Ottawa — Meet Tom Sallows of the Brad Gushue curling team. He’s the guy no one knows.
No one in Newfoundland and Labrador, at least. Sallows is the Maytag repairman, the fifth man on Team Gushue. He may as well be in witness protection.
But in curling circles, Sallows has a pretty good name, and not just because he’s the spare on the reigning Brier and world championship team, the same one that’s here in Ottawa trying to nab an Olympic berth from the Roar of the Rings curling trials.
A Grande Prairie, Alta., native, Sallows sits and waits with the other extras and coaches along the tables at the rear of the curling rink at Canadian Tire Centre, knowing there’s little or no chance — save for a limb hanging off — of him getting into a game for one of the four rock-slingers on Team Gushue.
But he’s there just in a case, a human, broom-carrying insurance policy.
“Hey, I embrace it,” Sallows said.
Of course, Sallows isn’t just sitting there every game in la-la land, perched next to coach Jules Owchar, a curling savant who himself looks as if he’s ready to nod off any minute. Rather, Sallows, 33, makes the most of it, doing a bit of scouting, looking for rock tendencies, keeping an eye to the ice for any changes, etc. etc.
This is Sallows’ second year on Team Gushue, thanks to a friendship with Gushue lead and fellow Albertan Geoff Walker. It’s a friendship that goes back when they were kids curling together.
But if you know Gushue, he’s not going to bring in someone just because he’s knows a guy who knows a guy.
Sallows skipped a junior team with Walker, Charley Thomas and Kyle Reynolds that finished runner-up in the Alberta provincials four years running.
Sallows aged out, Thomas took over throwing last rocks and won two straight Canadian and world junior titles.
“I guess I was the problem,” he laughs.
At the men’s level, Sallows played in three Alberta provincials, making a run in 2011 when the team, skipped by Walker, lost to Kevin Martin in the semifinals.
“After 2011, Geoff was called to the big leagues (he joined Team Gushue in 2012) and that was pretty much it for me,” Sallows says.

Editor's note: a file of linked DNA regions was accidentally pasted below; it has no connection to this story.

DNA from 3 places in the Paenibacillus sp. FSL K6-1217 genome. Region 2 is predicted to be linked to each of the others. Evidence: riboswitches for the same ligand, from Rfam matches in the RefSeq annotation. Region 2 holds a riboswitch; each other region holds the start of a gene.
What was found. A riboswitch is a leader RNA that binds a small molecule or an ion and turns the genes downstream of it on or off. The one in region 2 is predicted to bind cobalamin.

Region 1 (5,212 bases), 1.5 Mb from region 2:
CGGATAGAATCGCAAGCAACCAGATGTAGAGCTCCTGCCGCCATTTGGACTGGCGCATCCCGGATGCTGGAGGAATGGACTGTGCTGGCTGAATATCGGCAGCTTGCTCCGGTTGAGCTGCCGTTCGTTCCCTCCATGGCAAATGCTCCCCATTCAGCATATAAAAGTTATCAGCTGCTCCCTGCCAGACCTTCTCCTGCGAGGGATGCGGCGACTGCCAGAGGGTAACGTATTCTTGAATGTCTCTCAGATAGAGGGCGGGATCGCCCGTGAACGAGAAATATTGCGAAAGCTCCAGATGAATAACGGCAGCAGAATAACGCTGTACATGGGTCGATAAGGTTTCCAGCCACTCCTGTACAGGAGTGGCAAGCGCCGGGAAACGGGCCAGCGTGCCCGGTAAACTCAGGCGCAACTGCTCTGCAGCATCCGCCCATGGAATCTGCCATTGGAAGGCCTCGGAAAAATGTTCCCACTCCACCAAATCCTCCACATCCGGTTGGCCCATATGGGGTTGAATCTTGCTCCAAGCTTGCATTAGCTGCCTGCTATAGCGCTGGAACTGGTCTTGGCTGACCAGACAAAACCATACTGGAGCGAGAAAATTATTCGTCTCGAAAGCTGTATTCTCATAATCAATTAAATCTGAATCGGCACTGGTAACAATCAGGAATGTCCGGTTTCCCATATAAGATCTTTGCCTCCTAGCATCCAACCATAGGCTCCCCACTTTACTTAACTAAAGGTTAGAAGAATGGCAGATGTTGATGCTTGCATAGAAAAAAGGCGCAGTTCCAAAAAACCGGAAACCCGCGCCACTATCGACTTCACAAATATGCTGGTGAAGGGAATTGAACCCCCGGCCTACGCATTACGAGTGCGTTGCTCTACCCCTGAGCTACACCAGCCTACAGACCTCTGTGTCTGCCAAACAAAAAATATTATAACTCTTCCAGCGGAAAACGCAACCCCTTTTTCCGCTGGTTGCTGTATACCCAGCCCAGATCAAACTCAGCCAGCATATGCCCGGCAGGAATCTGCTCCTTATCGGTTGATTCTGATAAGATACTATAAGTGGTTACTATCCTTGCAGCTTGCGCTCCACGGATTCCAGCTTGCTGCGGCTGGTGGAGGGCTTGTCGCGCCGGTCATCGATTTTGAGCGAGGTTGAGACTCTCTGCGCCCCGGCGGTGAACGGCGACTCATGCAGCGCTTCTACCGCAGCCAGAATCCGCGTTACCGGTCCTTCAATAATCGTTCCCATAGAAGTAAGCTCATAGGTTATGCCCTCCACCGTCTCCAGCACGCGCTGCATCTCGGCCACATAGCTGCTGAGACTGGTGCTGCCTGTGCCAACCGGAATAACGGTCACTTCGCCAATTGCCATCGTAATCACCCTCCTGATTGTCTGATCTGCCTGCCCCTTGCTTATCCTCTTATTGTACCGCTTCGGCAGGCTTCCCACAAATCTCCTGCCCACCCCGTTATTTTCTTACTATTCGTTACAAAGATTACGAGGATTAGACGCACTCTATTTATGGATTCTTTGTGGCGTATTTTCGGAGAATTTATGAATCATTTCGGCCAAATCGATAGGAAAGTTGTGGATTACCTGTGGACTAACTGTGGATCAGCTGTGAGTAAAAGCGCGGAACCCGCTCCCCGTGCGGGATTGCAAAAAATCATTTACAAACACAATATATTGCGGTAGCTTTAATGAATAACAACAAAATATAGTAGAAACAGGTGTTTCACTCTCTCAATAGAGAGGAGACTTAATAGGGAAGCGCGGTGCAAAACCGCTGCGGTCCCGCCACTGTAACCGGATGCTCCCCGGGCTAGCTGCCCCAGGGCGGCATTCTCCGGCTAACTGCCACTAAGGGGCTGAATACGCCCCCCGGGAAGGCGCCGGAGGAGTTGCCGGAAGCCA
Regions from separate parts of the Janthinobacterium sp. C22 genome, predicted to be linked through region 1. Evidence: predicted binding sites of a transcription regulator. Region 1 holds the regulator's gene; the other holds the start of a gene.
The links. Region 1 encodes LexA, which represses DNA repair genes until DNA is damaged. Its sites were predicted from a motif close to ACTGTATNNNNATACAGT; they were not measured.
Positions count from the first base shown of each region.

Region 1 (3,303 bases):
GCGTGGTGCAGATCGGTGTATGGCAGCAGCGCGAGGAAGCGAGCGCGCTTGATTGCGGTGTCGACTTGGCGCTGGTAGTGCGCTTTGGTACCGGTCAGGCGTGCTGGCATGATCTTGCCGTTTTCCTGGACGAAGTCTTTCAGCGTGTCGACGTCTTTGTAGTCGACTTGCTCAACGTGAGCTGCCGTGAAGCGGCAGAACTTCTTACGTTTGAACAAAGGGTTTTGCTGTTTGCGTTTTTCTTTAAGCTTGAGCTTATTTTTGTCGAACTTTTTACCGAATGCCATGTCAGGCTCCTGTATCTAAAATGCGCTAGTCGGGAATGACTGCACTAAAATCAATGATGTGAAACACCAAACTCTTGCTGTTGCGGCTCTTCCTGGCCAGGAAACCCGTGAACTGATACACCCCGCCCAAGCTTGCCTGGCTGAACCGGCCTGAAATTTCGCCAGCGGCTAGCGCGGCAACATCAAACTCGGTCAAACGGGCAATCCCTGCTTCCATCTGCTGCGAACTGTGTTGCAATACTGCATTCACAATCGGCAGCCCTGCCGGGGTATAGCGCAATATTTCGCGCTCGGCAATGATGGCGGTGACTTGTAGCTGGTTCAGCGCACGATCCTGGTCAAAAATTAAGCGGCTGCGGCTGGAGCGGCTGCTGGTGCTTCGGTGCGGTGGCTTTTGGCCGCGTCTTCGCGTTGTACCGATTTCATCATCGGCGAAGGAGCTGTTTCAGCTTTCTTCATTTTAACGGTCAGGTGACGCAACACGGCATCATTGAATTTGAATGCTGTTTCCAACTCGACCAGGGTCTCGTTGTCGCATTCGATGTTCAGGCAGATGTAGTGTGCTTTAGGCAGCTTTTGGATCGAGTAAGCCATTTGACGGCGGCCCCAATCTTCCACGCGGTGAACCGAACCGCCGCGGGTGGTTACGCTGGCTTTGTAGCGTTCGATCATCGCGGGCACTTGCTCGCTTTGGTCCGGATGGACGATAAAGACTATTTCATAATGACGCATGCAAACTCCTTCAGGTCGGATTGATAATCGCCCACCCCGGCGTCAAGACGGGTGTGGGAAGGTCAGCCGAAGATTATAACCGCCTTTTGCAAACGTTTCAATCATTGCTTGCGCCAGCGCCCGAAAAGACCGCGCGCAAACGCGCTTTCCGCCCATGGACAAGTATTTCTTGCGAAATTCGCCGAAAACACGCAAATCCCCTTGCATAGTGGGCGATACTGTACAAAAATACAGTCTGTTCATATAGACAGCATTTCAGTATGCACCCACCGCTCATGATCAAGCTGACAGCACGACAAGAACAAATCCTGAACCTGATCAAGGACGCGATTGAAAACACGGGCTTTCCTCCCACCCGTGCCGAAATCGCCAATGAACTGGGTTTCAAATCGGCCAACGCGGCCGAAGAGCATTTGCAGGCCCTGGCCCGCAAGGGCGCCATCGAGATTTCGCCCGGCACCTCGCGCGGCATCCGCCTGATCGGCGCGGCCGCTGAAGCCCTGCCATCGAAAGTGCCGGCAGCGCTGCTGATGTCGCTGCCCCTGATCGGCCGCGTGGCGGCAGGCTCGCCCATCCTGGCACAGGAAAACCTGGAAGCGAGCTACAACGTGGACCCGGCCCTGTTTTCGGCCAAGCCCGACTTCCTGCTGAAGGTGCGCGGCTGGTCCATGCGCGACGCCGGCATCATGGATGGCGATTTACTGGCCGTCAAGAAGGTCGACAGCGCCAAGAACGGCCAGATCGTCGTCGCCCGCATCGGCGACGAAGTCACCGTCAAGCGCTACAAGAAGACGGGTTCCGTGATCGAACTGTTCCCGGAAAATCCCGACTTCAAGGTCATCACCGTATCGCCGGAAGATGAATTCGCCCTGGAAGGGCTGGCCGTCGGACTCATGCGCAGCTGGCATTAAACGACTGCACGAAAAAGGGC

“I played one year with Dave Nedohin, and we didn’t have the best year, so I took a little bit of a step back, but I still played in some spiels and playdowns.
“Finally, I thought I was done, when Pat Simmons and John Morris called.”
Simmons and Morris were looking for a fifth for their new team, and Sallows accepted. It was a good move, as they won the 2015 Brier.
“That got me back into this role, which has fit very nice with my life,” he said. “Geoff and I are friends, (but) I don’t think that was the sole reason why I was brought on board. I think Brad liked the fact I have experience in this role.”
“I think Brad liked the fact I have experience in this role.”
Sallows wasn’t always a curler. Like Walker, he played hockey growing up just outside Grande Prairie, and was a bit of a latecomer to curling, at age 15.
His parents were curlers — his father was an icemaker — along with his sister. Cary-Anne McTaggart-Sallows is the third on Casey Scheidegger’s Alberta team here at the Trials.
“I grew up around the curling clubs,” he said. “I was still playing hockey when I played in a fun curling league with my sister and my parents, and I guess I realized there was a little bit of talent there.
“I was getting a bit sick of hockey for some reason, and curling was looking pretty good.
Besides, he adds with a wink, “there were some good looking girls in curling, so …”
Away from the rink, Sallows may be more Newfoundland and Labrador than Gushue, who hails from Mount Pearl, and Labrador City’s Nichols.
He owns and operates Mountain Man Adventures, a hunting and fishing guide service he runs out of Grande Prairie, taking clients from all over on hunts for moose, black bear, elk and deer.
He’ll go as far north as the Yukon, but primarily stays south of Grande Prairie.
“I grew up living off wild meat, and that goes back to my parents and grandparents,” he said. “I’ve always hunted and fished, just loved being in the outdoors, camping, hunting, finishing, whatever.
“It’s a true passion of mine, and I’m pretty lucky to have built a business around it.”